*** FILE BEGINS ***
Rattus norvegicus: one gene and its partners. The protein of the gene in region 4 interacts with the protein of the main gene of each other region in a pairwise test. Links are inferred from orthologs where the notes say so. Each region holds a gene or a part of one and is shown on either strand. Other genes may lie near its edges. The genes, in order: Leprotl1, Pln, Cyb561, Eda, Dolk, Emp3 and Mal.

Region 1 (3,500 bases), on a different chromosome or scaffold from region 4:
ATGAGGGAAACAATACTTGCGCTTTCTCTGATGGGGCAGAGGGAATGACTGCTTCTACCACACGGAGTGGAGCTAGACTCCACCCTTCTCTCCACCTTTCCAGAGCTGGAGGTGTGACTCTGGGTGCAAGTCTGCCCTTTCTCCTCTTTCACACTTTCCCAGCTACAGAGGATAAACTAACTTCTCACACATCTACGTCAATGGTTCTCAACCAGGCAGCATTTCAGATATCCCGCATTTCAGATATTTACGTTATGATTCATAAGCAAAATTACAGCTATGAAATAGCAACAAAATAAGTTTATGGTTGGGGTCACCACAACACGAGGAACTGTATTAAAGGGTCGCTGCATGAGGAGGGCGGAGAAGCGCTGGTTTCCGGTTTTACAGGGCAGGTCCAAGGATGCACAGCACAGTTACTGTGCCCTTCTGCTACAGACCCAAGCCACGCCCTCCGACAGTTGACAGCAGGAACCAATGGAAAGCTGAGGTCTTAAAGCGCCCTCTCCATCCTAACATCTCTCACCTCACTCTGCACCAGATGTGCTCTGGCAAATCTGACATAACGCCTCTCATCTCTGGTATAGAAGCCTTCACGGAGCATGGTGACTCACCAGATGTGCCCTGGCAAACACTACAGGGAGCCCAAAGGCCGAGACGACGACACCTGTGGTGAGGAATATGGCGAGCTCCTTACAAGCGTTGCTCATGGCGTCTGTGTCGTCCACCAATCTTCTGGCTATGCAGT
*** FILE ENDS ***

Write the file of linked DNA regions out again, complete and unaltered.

Rattus norvegicus: one gene and its partners. The protein of the gene in region 4 interacts with the protein of the main gene of each other region in a pairwise test. Links are inferred from orthologs where the notes say so. Each region holds a gene or a part of one and is shown on either strand. Other genes may lie near its edges. The genes, in order: Leprotl1, Pln, Cyb561, Eda, Dolk, Emp3 and Mal.

Region 1 (3,500 bases), on a different chromosome or scaffold from region 4:
ATGAGGGAAACAATACTTGCGCTTTCTCTGATGGGGCAGAGGGAATGACTGCTTCTACCACACGGAGTGGAGCTAGACTCCACCCTTCTCTCCACCTTTCCAGAGCTGGAGGTGTGACTCTGGGTGCAAGTCTGCCCTTTCTCCTCTTTCACACTTTCCCAGCTACAGAGGATAAACTAACTTCTCACACATCTACGTCAATGGTTCTCAACCAGGCAGCATTTCAGATATCCCGCATTTCAGATATTTACGTTATGATTCATAAGCAAAATTACAGCTATGAAATAGCAACAAAATAAGTTTATGGTTGGGGTCACCACAACACGAGGAACTGTATTAAAGGGTCGCTGCATGAGGAGGGCGGAGAAGCGCTGGTTTCCGGTTTTACAGGGCAGGTCCAAGGATGCACAGCACAGTTACTGTGCCCTTCTGCTACAGACCCAAGCCACGCCCTCCGACAGTTGACAGCAGGAACCAATGGAAAGCTGAGGTCTTAAAGCGCCCTCTCCATCCTAACATCTCTCACCTCACTCTGCACCAGATGTGCTCTGGCAAATCTGACATAACGCCTCTCATCTCTGGTATAGAAGCCTTCACGGAGCATGGTGACTCACCAGATGTGCCCTGGCAAACACTACAGGGAGCCCAAAGGCCGAGACGACGACACCTGTGGTGAGGAATATGGCGAGCTCCTTACAAGCGTTGCTCATGGCGTCTGTGTCGTCCACCAATCTTCTGGCTATGCAGT